Community health promotion project Sample Essay

Community health promotion project

Population of interest

The population of interest has been identified as older adults who are 65 years of age or older and residing in South Charlotte, in Charlotte City, Mecklenburg County, North Carolina State. The project area has a population of 233,794 of which 122,399 are females while 11,395 are males. The median age is 38.8 years with the median age of males being 38 years while median age of females is 40 years. Employment data reveals that 47.48% of the population is unemployed while 52.52% are employed. Of the employed persons, 5.81% 46.71% hold white collar jobs while 5.81 hold blue collar jobs. 5.85% of the population is self-employed, 39.01% work in the private industry, 3.6% work in the government, and 4.06% work in non-profit organizations. The life expectancy of males is 76 years while the life expectancy of females is 82.5. The infant mortality rate is reported at 7.5%. Approximately 50% of reported deaths are resultant of chronic conditions such as cancer, heart diseases, and stroke (Point2 Homes, 2020).  Community health promotion project Sample Essay

The South Carolina community has 91,987 households of which 13.7% are family households while 25.65% are non-family households. Each household has an average of 3 persons. The average annual income for each household is $127,691.81 and median household income is $84,366.00. 7.5% of the population lives in poverty while the remaining 92.5% lives above the poverty level. Age reviews by income shows that persons less than 25 years of age have annual median earnings at $38,529, persons between 25 and 44 years of age have annual median earnings at $86,650, persons between 45 and 65 years of age have annual median earnings at $115,833, while persons over 65 years of age have annual median earnings at $58,231 (Point2 Homes, 2020). The age dependency ratio for the population is 51.3 with dependency ratio of 15.2 reported for older age (older than 64 years) and dependency ratio of 36.1 reported for children (less than 15 years) (World Population Review, 2020). Older adults have been considered of interest because of their unique risk factors for complications during the post-operative recovery period. Of particular interest to the present project is the potential benefits from optimizing body mass index, A1C management and smoking as risk factors for complications in the post-operative recovery period.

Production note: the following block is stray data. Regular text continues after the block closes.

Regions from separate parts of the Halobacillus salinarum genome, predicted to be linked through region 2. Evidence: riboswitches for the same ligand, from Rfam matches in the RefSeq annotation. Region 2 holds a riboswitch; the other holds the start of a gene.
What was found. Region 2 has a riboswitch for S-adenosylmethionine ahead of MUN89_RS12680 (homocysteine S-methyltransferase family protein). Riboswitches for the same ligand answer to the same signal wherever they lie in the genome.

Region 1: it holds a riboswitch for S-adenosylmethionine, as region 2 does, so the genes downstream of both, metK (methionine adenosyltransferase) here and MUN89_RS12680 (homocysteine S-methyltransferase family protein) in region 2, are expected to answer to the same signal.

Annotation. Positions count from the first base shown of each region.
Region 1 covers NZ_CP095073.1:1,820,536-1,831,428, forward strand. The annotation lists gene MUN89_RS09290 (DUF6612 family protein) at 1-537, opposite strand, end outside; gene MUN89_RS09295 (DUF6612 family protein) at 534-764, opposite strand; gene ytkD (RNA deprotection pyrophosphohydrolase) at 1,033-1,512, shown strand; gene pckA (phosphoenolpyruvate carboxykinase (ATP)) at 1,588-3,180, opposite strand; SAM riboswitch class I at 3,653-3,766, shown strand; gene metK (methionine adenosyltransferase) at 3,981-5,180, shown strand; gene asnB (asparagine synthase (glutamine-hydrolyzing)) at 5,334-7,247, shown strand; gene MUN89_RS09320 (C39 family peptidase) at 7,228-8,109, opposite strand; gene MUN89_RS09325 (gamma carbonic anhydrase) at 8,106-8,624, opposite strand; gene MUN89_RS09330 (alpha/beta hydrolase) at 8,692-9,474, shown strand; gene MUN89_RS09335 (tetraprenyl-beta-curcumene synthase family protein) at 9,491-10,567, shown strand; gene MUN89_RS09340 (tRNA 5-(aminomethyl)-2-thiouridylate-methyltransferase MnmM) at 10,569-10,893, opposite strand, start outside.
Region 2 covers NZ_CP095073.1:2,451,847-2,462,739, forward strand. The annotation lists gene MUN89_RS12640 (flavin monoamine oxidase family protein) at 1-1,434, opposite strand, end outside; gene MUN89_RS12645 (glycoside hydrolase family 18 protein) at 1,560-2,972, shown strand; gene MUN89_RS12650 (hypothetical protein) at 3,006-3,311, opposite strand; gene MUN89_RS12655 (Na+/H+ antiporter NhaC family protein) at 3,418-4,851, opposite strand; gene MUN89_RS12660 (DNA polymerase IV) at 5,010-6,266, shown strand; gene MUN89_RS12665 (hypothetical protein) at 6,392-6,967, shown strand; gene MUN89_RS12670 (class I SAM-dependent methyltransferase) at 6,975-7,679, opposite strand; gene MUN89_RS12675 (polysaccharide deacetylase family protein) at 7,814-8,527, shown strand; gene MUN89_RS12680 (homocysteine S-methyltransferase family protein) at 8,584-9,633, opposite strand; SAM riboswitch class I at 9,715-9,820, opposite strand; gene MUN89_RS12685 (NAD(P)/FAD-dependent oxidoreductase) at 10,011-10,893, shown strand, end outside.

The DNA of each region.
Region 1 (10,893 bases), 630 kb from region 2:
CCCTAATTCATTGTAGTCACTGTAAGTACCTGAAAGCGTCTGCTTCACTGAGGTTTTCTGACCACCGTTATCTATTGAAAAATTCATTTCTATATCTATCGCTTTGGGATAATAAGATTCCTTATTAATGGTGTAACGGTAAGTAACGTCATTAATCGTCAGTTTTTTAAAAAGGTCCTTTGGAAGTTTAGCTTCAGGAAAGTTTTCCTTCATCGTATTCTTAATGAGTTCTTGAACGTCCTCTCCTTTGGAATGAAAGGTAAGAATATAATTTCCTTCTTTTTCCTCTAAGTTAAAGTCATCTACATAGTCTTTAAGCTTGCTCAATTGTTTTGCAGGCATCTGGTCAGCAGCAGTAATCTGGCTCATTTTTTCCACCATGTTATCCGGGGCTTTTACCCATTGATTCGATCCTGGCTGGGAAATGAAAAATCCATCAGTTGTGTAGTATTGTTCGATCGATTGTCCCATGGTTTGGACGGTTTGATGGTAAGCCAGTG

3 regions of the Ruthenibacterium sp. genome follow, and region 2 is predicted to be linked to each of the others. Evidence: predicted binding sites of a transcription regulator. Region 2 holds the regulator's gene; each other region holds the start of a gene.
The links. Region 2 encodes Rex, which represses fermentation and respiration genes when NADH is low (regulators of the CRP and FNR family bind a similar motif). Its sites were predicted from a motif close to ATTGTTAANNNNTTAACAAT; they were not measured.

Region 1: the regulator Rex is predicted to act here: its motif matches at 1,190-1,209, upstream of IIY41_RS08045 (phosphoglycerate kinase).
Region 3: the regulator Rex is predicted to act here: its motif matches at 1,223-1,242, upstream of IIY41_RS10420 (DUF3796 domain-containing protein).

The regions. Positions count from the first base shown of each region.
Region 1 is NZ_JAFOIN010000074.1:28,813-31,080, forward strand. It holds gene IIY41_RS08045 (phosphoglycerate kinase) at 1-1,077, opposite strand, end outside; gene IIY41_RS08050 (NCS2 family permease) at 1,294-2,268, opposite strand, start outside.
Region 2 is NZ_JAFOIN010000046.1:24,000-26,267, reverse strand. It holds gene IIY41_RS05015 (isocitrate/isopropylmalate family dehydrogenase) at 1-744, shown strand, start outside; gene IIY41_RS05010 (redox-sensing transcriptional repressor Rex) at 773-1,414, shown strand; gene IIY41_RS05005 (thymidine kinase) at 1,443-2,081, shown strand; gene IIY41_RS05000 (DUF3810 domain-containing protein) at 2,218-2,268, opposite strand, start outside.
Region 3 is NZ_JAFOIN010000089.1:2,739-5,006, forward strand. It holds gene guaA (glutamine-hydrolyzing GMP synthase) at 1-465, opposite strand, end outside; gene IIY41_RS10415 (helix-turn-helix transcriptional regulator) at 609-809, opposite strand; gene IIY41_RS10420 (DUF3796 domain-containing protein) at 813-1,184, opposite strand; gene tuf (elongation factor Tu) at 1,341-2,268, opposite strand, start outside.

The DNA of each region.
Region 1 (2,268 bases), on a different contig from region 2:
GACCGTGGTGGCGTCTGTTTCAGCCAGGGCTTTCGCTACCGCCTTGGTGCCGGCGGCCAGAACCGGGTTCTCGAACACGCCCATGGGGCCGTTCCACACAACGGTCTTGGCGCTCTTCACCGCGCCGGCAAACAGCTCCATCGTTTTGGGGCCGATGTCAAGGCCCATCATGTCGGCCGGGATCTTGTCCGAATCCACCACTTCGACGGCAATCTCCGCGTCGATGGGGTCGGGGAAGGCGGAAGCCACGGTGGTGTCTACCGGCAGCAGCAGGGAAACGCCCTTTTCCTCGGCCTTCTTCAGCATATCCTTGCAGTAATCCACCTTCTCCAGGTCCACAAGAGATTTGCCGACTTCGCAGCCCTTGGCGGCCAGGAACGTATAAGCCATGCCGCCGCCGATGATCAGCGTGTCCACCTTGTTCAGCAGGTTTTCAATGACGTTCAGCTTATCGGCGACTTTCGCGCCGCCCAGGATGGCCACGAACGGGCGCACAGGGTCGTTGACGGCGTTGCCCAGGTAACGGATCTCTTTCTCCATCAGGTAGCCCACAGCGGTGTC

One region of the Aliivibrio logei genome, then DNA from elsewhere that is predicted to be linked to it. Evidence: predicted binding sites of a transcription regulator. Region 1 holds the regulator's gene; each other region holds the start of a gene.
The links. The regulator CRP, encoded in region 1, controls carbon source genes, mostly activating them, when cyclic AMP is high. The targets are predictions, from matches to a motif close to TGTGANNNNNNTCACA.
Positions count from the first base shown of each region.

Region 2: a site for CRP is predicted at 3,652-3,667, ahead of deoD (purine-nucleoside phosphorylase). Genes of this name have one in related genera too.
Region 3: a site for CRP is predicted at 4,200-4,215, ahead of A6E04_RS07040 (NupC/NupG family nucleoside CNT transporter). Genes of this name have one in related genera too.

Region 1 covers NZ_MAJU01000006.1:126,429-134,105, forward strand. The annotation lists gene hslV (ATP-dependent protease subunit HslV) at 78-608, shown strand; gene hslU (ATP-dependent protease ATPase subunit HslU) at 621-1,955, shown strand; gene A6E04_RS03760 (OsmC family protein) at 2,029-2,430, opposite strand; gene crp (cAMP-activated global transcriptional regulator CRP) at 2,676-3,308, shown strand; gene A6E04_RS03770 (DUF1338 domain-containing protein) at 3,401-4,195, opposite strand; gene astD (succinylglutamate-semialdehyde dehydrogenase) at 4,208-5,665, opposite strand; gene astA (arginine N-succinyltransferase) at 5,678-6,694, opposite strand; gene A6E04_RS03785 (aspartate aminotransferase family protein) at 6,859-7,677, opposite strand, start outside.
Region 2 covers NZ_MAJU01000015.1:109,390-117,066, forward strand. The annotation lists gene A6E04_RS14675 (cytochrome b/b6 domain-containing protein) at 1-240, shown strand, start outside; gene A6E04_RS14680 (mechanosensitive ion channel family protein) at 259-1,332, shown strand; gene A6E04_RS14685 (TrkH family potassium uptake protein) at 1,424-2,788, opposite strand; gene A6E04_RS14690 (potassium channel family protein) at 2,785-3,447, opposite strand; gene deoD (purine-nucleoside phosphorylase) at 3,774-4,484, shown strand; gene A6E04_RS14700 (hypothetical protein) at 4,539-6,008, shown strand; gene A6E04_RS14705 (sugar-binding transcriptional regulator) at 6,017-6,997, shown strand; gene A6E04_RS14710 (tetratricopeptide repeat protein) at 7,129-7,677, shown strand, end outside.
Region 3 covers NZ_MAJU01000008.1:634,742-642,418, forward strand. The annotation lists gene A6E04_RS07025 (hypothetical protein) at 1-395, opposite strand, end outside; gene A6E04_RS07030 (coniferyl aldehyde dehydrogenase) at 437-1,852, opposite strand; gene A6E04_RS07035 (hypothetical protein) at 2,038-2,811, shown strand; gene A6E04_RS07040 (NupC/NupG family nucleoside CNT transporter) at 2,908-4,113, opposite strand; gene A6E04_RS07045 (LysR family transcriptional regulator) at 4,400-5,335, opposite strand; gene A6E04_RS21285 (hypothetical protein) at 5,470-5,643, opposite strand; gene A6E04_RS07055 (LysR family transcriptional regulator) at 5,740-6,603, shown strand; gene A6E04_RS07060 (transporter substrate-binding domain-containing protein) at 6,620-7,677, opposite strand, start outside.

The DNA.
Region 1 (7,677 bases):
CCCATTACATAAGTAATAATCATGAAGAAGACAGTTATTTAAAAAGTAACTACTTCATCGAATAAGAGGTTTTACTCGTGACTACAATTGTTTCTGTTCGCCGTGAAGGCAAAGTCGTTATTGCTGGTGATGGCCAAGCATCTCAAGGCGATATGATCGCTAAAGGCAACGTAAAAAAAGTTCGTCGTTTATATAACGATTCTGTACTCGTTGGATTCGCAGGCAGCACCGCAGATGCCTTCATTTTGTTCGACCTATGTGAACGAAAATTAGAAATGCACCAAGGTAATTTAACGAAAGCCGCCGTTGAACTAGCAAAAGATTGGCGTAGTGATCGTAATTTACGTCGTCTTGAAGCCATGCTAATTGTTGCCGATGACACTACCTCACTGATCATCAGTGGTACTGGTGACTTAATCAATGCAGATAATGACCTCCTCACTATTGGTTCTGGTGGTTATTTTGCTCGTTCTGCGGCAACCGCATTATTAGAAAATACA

Mortality and morbidity risk factors

Older adults represent a public health burden for South Charlotte community. That is because aging is a leading risk factor for major chronic medical conditions. Approximately 28% of this population are healthy while the remaining 72% have been diagnosed with one or more chronic condition. In fact, 7% have more than three coexisting chronic conditions, 11% have three coexisting chronic conditions, 21% have two coexisting chronic conditions, and 33% have one chronic condition. The most common chronic conditions are myocardial infarction, hypertension, diabetes, arthritis, cataracts, emphysema, chronic bronchitis, cancer, stroke, and congestive heart failure. Other chronic conditions of concern in include nephritis, pneumonia, influenza, cerebrovascular disease, chronic lower respiratory disease, and heart diseases (Liu et al., 2018).  Community health promotion project Sample Essay